Eighty-two per cent of people are unaware of the financial risks that derive from investing in fossil fuels, despite saying that risk was a vital factor in their investment decision-making.
The survey, by renewable energy investment platform Abundance Generation, said the majority of Britons did not know the meaning of the phrase ‘carbon bubble’. This refers to the fact fossil fuels stocks will become ‘stranded assets’, as according to the UN and various other organisations, the majority of reserves will have to stay in the ground to prevent runaway global warming and are therefore “unburnable”.
As a result of this risk, many pension funds, financial institutions and other asset owners have decided to divest from fossil fuels companies. The environmentalist Bill McKibben’s 350.org group has been at the forefront of the drive, while research by the UK-based thinktank the Carbon Tracker Initiative is also central to divestment calls.
Storebrand, a major Norwegian pension fund, pulled out of 19 companies last year because it said such investments would be “worthless financially” in the future. This week, it revealed it was divesting from a further 10.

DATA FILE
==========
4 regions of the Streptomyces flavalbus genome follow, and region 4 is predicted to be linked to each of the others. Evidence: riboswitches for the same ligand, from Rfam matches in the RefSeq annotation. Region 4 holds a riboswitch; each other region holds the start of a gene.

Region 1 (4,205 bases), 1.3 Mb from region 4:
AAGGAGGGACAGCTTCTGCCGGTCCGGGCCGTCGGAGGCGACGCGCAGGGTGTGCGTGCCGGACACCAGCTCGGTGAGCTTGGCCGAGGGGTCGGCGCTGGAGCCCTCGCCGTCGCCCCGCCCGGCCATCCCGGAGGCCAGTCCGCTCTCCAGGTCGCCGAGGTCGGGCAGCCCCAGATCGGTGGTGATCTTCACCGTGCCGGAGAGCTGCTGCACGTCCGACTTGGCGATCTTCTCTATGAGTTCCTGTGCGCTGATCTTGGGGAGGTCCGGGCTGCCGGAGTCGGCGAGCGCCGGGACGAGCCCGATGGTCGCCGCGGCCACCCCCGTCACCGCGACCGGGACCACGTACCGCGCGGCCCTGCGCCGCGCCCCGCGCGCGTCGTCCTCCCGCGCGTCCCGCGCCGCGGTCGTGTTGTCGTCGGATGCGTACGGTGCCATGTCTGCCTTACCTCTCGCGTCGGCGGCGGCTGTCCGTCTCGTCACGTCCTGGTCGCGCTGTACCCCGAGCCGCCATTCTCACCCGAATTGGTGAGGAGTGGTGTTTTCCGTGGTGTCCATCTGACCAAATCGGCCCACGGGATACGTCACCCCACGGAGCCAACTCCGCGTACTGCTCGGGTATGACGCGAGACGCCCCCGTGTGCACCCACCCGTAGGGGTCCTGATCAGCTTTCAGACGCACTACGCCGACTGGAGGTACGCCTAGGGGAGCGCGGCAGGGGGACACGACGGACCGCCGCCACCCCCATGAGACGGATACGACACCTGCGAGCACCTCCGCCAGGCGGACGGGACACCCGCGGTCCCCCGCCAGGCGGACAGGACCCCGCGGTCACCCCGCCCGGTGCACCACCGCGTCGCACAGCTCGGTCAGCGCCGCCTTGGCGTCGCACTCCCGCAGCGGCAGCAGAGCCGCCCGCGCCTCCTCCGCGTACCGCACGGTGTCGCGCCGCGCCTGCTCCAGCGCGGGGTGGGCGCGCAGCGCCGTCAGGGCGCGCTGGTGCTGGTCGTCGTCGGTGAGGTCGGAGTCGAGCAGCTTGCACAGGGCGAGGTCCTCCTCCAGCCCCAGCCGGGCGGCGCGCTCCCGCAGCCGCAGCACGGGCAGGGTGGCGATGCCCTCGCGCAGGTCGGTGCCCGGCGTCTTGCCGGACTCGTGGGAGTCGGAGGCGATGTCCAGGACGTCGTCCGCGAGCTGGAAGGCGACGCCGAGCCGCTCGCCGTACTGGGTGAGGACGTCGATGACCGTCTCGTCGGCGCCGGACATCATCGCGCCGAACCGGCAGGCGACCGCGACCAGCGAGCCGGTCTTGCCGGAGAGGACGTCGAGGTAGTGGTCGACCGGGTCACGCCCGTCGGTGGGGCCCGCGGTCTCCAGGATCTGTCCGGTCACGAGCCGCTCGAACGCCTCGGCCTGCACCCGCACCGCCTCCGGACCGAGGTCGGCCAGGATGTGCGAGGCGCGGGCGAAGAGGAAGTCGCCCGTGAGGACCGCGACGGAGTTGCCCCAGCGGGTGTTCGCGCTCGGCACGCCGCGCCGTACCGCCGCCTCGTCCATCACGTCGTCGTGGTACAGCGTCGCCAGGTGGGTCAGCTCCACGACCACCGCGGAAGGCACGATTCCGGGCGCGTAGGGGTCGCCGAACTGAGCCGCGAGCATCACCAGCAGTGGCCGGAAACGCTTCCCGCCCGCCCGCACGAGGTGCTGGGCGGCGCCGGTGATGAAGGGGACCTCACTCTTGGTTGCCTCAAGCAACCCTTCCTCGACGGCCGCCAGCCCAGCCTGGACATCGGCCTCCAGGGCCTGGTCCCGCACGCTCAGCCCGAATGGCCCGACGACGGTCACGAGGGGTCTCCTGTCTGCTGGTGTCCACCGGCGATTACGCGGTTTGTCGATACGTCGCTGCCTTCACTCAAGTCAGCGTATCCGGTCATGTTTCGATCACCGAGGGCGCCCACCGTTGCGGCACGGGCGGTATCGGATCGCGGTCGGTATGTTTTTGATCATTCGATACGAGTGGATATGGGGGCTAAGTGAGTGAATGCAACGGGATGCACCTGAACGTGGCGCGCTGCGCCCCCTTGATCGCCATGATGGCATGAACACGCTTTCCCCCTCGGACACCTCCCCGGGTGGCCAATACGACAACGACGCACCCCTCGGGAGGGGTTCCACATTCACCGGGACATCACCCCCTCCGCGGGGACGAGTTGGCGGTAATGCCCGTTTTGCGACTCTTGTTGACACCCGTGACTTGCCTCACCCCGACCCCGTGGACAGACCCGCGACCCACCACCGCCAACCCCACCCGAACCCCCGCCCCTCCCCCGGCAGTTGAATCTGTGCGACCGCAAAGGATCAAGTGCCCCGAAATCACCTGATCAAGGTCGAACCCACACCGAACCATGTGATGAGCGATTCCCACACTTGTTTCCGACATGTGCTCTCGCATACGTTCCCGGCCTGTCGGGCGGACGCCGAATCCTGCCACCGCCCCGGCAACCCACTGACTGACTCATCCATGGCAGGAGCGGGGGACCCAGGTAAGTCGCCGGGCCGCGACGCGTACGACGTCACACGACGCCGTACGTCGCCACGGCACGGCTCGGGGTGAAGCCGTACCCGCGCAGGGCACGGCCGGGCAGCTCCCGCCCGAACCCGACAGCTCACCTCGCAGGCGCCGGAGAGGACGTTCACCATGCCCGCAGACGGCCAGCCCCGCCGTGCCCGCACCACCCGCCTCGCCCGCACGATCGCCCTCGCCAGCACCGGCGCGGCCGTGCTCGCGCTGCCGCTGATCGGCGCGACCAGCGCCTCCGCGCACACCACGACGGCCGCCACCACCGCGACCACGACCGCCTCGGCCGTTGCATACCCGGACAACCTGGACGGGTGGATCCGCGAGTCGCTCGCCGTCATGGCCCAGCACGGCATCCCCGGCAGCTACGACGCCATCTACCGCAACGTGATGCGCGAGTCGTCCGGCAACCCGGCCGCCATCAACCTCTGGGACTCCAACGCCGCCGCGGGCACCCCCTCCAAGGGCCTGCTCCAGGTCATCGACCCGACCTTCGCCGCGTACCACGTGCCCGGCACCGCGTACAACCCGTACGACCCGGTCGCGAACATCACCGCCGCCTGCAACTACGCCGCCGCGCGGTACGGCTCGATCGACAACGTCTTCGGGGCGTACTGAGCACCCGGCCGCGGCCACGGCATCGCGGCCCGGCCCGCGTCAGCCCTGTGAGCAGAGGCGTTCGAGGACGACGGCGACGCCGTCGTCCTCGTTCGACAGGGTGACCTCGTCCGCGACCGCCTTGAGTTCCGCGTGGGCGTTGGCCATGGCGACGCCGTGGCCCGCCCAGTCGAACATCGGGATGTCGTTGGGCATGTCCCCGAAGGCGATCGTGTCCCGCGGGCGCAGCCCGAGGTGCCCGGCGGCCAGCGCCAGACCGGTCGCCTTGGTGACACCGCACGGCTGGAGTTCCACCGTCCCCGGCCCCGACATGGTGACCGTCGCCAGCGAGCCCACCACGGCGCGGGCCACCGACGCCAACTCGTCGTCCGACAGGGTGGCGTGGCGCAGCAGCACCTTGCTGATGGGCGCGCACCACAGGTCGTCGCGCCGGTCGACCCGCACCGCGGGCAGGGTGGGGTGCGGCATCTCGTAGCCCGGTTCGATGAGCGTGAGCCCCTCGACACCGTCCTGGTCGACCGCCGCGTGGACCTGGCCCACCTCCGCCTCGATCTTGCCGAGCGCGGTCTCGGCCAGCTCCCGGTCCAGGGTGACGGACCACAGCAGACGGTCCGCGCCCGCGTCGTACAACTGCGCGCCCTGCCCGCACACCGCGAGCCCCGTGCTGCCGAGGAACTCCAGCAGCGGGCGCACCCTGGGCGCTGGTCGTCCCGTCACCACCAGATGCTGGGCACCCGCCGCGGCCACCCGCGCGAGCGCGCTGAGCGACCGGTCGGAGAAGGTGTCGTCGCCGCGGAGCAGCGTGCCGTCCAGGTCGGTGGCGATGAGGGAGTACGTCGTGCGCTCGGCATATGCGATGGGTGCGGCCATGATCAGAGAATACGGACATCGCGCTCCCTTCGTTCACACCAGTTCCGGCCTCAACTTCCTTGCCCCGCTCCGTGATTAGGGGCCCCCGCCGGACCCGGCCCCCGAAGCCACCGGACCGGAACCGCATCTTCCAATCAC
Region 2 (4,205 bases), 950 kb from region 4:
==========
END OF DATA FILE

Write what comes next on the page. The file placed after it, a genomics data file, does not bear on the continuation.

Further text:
Despite fossil fuel divestment gaining momentum in the financial world, the majority of Britons were still said to be unaware of the risks associated with the carbon bubble, according to Abundance’s Great British Money Survey.
Seventy-three of respondents said that risk was a crucial factor in their investment decisions, suggesting more education is needed.
Karl Harder, joint managing director at Abundance, said, “The carbon bubble is something the public must wake up to, and we must start divesting – fast if we are to avoid what could be the biggest financial crisis we have ever seen.
“But there is good news, investment in clean energy is on the up. We know that from the rapid take up of crowd funded renewables investors are actively looking for a more secure option. People would much rather invest in the real economy in assets that they can see, trust and believe in.”
The survey said that people aged 18-24 were more aware of risks than any other age group. Meanwhile, more than 70% of respondents want to know how their money is invested and would be unhappy if they found out it was harming the environment or society.
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